"[Performance issues] are causing a real shift in the capability to get the work done," he said. "It's no secret that microprocessor speeds stalled out a few years ago. [Computer makers] need to do something, [so] they're adding accelerators."

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Dan Olds, an analyst at Gabriel Consulting Group, predicted that 40 percent of Fortune 1,000 companies will be using large hybrid computers within five years.

Repsol YPF SA is now working with IBM to build a supercomputer that will help it more clearly image oil reserves buried 30,000 feet beneath the surface of the Gulf of Mexico, said Francisco Ortigosa, director of geophysics at the Madrid-based oil and gas company.

The hybrid system will run a combination of IBM's PowerPC processor and PowerXCell 8i chip, a souped-up version of the Cell processor, Ortigosa said. Slated to be up and running early this fall, the system is expected to have a peak performance of 120 teraflops, which likely would make it one of the top 10 most powerful supercomputers in the world.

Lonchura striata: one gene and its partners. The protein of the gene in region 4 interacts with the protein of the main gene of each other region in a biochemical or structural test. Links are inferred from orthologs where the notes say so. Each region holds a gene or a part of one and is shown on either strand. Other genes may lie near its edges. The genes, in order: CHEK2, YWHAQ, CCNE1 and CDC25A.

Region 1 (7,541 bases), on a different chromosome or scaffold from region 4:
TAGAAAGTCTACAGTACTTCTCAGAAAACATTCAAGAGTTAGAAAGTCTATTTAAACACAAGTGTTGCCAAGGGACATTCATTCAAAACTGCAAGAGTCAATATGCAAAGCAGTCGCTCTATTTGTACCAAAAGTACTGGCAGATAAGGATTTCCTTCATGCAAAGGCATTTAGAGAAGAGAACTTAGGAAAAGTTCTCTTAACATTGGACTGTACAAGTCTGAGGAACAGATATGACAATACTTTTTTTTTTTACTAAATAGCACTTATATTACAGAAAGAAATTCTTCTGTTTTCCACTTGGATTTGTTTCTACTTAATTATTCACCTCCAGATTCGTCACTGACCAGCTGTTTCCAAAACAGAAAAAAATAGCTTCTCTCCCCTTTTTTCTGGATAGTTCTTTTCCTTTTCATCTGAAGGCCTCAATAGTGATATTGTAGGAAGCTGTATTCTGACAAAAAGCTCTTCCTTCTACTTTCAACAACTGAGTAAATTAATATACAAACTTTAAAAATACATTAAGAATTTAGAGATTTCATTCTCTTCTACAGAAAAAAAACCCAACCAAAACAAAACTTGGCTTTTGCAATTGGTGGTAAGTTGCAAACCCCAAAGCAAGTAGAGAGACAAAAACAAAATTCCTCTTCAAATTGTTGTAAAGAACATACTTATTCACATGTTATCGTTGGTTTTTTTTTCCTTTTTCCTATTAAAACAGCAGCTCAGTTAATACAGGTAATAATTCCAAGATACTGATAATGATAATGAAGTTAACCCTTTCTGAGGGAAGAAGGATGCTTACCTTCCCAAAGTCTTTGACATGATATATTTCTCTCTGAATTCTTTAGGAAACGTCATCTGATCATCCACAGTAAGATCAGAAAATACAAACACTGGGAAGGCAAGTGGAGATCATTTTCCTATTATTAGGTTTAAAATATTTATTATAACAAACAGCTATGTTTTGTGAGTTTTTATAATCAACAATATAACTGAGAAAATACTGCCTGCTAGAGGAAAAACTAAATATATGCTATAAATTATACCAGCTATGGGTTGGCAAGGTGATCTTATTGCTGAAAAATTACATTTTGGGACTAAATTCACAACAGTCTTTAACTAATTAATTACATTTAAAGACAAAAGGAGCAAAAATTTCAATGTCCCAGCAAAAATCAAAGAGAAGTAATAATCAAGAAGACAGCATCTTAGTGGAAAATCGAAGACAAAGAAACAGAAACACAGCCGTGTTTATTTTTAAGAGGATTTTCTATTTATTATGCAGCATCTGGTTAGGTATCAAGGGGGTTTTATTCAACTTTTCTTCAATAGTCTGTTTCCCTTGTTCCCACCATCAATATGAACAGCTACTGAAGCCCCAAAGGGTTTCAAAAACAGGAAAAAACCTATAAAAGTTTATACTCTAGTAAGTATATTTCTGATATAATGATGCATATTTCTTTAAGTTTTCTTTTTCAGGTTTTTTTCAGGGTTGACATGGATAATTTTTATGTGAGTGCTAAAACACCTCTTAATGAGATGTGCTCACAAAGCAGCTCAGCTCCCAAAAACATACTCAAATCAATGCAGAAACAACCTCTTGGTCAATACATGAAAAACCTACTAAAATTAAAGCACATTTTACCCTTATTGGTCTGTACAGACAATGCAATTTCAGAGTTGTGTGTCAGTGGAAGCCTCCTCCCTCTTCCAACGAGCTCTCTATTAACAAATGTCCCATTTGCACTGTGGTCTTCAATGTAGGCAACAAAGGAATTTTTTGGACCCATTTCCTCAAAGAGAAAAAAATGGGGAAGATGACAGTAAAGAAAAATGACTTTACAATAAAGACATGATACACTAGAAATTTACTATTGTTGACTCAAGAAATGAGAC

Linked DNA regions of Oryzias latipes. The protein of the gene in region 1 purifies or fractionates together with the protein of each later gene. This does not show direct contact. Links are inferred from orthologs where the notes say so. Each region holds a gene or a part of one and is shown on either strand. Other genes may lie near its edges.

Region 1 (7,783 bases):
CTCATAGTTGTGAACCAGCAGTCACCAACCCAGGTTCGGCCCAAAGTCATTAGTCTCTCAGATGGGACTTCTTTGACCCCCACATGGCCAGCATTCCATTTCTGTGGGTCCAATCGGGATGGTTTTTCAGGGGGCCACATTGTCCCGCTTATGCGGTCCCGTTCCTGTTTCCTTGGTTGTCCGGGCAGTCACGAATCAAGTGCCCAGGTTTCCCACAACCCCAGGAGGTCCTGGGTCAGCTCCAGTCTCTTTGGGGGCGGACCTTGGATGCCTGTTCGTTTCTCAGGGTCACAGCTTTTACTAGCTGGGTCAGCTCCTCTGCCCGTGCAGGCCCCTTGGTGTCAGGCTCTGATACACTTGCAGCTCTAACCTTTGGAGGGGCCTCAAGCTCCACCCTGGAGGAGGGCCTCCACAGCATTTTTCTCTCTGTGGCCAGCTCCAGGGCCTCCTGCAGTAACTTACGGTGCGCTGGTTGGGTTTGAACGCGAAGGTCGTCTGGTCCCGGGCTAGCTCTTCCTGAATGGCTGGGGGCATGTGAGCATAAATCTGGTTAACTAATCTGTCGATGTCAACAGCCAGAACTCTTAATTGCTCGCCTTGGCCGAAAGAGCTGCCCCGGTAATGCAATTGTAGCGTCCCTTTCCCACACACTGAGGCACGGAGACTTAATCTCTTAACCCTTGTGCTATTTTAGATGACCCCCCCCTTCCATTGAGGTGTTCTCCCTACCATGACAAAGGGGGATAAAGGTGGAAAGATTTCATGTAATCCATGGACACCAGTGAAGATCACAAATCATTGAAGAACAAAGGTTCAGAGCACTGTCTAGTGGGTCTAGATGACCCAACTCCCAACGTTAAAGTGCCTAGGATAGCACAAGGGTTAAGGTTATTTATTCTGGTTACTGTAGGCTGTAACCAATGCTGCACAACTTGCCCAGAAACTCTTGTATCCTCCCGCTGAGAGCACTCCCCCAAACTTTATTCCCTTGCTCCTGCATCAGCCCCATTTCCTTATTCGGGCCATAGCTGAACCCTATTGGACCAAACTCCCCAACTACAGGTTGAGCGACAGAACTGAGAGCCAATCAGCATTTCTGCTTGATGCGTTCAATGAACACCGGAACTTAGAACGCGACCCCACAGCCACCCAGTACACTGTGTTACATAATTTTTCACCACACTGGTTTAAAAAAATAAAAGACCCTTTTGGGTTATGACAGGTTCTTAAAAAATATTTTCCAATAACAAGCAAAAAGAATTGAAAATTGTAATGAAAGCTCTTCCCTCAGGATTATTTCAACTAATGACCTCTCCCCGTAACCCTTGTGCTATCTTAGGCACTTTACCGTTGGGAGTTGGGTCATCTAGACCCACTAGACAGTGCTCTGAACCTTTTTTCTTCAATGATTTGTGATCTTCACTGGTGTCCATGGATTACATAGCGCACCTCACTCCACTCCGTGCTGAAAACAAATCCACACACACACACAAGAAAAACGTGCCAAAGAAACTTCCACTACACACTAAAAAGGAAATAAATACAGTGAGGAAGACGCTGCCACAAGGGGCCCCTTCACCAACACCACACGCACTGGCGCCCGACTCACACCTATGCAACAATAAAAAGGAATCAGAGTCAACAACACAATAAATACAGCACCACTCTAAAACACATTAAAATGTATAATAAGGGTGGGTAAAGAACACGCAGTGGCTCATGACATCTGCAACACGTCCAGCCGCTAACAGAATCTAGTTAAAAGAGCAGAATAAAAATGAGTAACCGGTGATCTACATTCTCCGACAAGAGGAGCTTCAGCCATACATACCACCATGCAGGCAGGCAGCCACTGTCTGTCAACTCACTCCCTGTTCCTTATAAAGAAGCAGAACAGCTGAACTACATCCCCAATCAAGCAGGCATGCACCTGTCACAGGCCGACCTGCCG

"The benefit for the business is significant," Ortigosa said. "The oil business is a business of managing risks. It is very difficult to see the Earth's interior. The clearer the picture, the more accurate the risks can be estimated and the costs reduced."

Analysts note that hybrid computing has slowly to move beyond the supercomputer level to the server level and even to clients, making the technology more attractive to corporate users.

Companies such as Nvidia and Advanced Micro Devices are starting to sell graphics processing units, or GPUs, as low-cost accelerators to be combined with general-purpose chips for commercial applications. That effort is "in its infancy," but sales for that purpose will likely pick up in the coming months, Olds said.

On the client side, Toshiba just this month started shipping its first hybrid laptops -- the Qosmio G55 line -- which run a Cell chip and an Intel Core 2 Duo processor and list for under US$2,000. Toshiba has dubbed its version of the Cell chip the Toshiba Quad Core HD processor.

"We've had hybrid computing for some time," noted Jack Dongarra, a professor at the University of Tennessee and a co-creator of the biannual Top500 list of supercomputers. "But there will be a shift [in its use]. The next wave is coming. They're being exposed to more people. The graphics boards are cheap and provide a significant number-crunching advantage."

Whenever you have those two things going for you, it moves interest," he added.